Sometimes people are suspicious of the NHS. Sometimes people don’t want to access care through their GP. There can be a whole host of reasons why statutory bodies feel like a scary barrier to people, whereas approaching a voluntary organisation can feel less intimidating. Smaller organisations are often closer to clients and their experiences, and they can respond rapidly to feedback.


Emma also pointed to a need for sustainably-funded partnerships, without current short-term tender cycles. “NHS procurement processes are often complex and time-consuming, making it impossible for small but excellent organisations to respond to 200-page tender documents,” she said.


Diversity & Inclusion Consultant Sanisha Wynter outlined her own experiences, having been diagnosed with severe mental health illnesses, including borderline personality disorder, mixed anxiety and depressive disorder and PTSD.

Speaking impactfully of her experience of seeking support, and initially “not feeling heard” she said:

[It’s been difficult to access] services as a patient [due to] the way that I’m perceived… I can articulate how I feel and I’m emotionally intelligent… when I first interacted with services, I was told ‘but you’re such a strong black woman’. I felt frustrated. The GP was well-meaning but the impact it had was that it silenced me.


She went back to her GP and was referred to the IAPT programme. Describing the process of diagnosis, she said

When I was diagnosed, I was shocked…because I felt ‘how could somebody who has achieved so much, from my perception – being the first in my family to go to university, the first to do lots of different things that my family hadn’t done, why was I feeling unwell and did that mean I had failed?’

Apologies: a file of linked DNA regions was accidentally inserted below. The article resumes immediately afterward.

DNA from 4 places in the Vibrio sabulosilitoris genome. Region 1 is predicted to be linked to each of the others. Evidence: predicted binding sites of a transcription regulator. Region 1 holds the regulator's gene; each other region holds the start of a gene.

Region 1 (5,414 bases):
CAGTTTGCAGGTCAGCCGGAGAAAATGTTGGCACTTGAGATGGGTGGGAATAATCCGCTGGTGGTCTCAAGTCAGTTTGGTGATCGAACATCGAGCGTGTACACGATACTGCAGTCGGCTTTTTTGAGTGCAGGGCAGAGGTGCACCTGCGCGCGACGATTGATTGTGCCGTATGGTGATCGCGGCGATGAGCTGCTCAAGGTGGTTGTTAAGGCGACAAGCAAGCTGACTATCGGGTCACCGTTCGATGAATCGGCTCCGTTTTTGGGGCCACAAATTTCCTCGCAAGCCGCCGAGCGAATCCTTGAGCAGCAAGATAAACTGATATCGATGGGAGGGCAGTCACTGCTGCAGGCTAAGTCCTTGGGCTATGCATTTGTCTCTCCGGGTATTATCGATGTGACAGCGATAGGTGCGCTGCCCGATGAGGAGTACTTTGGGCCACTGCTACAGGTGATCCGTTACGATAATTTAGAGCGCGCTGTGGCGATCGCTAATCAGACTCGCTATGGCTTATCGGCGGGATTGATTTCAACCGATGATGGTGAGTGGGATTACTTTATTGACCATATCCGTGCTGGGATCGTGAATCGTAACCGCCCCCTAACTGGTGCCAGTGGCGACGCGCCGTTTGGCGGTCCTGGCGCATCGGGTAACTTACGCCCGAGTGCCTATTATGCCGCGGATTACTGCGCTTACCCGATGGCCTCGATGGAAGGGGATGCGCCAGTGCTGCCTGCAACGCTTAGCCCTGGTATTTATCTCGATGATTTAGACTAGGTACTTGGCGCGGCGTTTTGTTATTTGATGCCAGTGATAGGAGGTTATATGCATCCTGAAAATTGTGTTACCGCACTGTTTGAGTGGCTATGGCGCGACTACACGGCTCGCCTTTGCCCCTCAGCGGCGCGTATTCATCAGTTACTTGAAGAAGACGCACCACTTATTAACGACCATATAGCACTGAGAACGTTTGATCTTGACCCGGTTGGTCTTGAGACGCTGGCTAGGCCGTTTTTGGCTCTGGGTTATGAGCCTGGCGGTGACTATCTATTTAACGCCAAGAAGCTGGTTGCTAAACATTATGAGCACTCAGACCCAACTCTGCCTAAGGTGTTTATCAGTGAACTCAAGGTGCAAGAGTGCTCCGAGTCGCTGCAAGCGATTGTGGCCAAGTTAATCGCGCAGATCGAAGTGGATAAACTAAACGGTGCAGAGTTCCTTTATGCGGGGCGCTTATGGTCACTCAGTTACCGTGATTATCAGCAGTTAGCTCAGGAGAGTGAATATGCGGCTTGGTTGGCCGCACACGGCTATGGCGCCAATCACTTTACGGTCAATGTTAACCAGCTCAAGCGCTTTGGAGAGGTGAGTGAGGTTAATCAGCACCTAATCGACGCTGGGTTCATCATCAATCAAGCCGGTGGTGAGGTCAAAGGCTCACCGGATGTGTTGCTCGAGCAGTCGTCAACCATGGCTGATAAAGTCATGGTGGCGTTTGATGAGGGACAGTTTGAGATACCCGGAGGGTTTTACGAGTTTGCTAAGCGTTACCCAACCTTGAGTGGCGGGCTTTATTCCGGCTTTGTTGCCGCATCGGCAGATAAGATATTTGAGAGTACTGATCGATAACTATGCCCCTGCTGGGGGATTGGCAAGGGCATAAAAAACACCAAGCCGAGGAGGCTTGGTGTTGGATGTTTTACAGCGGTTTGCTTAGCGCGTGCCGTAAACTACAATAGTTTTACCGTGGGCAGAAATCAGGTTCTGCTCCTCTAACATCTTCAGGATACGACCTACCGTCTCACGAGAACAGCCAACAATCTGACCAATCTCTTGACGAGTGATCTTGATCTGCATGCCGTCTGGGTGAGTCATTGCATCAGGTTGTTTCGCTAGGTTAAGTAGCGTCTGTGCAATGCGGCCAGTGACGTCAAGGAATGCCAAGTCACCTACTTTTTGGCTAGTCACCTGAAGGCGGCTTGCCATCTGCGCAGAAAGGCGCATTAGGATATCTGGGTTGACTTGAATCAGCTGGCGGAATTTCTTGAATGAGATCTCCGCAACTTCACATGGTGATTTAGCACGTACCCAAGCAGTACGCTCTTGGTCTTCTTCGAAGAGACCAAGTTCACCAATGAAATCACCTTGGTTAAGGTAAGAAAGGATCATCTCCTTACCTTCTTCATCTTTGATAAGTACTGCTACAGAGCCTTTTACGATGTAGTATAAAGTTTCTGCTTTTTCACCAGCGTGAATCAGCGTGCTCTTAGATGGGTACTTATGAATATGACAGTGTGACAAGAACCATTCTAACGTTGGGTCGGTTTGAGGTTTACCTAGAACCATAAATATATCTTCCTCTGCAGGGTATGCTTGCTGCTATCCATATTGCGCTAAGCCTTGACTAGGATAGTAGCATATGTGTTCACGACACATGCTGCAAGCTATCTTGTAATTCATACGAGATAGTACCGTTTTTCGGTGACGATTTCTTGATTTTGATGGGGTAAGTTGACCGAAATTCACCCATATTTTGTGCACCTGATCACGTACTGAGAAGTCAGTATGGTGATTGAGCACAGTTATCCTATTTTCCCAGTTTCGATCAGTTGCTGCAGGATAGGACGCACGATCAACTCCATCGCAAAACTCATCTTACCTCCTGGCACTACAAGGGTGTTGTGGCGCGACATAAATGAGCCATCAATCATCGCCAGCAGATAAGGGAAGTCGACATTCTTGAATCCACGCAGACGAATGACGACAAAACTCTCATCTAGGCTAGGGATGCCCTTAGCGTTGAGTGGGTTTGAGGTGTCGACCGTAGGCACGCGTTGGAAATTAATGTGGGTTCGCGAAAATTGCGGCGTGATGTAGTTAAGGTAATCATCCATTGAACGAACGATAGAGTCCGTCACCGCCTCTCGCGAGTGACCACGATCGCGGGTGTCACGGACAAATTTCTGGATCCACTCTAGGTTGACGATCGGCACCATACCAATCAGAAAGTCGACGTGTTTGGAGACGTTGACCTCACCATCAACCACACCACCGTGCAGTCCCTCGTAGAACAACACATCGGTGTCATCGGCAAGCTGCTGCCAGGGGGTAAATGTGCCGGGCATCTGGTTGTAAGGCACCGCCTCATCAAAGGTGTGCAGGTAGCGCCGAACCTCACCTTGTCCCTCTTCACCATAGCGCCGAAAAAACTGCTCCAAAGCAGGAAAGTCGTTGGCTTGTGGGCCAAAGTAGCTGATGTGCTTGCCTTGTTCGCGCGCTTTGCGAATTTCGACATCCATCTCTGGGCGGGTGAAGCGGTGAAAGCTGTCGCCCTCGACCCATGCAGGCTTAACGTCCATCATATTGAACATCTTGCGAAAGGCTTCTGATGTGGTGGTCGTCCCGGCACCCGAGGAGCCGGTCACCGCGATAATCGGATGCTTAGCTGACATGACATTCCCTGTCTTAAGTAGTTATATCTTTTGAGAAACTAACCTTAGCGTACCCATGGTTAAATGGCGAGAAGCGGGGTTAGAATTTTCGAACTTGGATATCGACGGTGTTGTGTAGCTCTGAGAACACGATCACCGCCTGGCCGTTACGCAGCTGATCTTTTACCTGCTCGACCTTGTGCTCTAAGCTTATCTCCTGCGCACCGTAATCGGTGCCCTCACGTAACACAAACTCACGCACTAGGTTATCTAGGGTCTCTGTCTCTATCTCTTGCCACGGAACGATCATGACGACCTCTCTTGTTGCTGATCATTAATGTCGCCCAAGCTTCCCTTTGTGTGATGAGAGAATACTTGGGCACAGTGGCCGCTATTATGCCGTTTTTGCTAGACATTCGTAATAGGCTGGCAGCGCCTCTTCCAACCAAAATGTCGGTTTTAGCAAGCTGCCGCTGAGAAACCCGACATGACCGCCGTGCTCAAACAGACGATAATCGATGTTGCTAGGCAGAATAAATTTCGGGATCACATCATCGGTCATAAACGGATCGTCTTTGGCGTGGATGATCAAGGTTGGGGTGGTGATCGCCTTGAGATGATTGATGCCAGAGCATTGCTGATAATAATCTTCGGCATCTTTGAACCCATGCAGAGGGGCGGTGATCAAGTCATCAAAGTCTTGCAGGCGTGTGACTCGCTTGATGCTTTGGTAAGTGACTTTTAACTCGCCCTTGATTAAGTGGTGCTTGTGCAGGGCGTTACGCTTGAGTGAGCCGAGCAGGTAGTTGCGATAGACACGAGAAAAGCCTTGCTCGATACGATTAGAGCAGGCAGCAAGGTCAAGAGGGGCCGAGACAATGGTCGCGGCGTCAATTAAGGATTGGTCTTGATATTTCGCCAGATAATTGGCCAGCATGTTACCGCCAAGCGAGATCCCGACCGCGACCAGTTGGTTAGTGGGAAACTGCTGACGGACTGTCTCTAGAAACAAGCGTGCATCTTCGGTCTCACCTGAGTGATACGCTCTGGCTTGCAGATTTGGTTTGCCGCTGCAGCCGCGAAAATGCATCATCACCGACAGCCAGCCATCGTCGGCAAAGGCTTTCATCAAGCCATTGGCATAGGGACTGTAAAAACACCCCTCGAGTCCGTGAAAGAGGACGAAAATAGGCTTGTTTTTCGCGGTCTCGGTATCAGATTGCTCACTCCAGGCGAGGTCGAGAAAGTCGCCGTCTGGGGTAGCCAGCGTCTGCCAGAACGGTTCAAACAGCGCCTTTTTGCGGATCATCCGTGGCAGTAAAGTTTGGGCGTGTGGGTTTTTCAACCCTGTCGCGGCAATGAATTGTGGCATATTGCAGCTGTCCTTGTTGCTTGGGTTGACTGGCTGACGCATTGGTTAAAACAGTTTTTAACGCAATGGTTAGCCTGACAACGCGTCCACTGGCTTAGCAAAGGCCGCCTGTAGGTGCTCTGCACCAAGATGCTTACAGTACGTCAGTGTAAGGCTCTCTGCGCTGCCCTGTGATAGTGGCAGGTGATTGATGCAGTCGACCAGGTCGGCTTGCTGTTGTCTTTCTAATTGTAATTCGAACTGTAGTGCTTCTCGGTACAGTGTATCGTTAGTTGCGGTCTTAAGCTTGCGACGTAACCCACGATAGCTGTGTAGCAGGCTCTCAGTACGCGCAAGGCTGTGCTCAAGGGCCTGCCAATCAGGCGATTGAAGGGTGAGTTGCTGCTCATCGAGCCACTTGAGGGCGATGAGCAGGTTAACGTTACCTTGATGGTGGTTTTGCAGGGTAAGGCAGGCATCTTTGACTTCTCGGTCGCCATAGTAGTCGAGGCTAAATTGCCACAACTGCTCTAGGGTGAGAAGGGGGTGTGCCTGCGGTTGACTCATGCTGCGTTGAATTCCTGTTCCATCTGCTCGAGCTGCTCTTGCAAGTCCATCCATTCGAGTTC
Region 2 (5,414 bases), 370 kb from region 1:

She emphasised the “many different stigmas and stereotypes around mental health disorders” that continue to exist within the system itself, highlighting the racism and sexism she has encountered. She asserted that women “can be seen as hysterical when asking for help”, with other patients labelled as “difficult”, and pointed to a need for all staff to speak out to help reduce harmful stereotyping.

Silence is being complicit in oppression. There is so much stigma and harmful language thrown out about people, specifically with borderline personality disorder. Know that if you are hearing those conversations, being part of those conversations and not challenging it…you are continuing the cycle.


Sanisha also highlighted ‘the racialised issue’ of labelling some communities as ‘hard to reach’ in justifying a lack of support.

[No communities are] hard to reach, [rather] our approach or our research needs to adapt to [each] community,” she said. “Mental health support must be tailored to individuals, not just about ‘what do we have funding for?’

Wrapping up the event, chair Shazna asked speakers for the one thing they would change to improve outcomes for those impacted by mental health.

Emma: “For service users and VCSEs to be at the core of design, build and implementation of the new structures in addition to embedded in the on-going governance and monitoring of service delivery.”

Sanisha: “For patients and people with lived experiences, for their voices to be valued and to be included in the co-creation of new research and projects, so we’re there from the beginning.”



Watch the webinar recording

Read our speaker biographies

Read our Q&A summary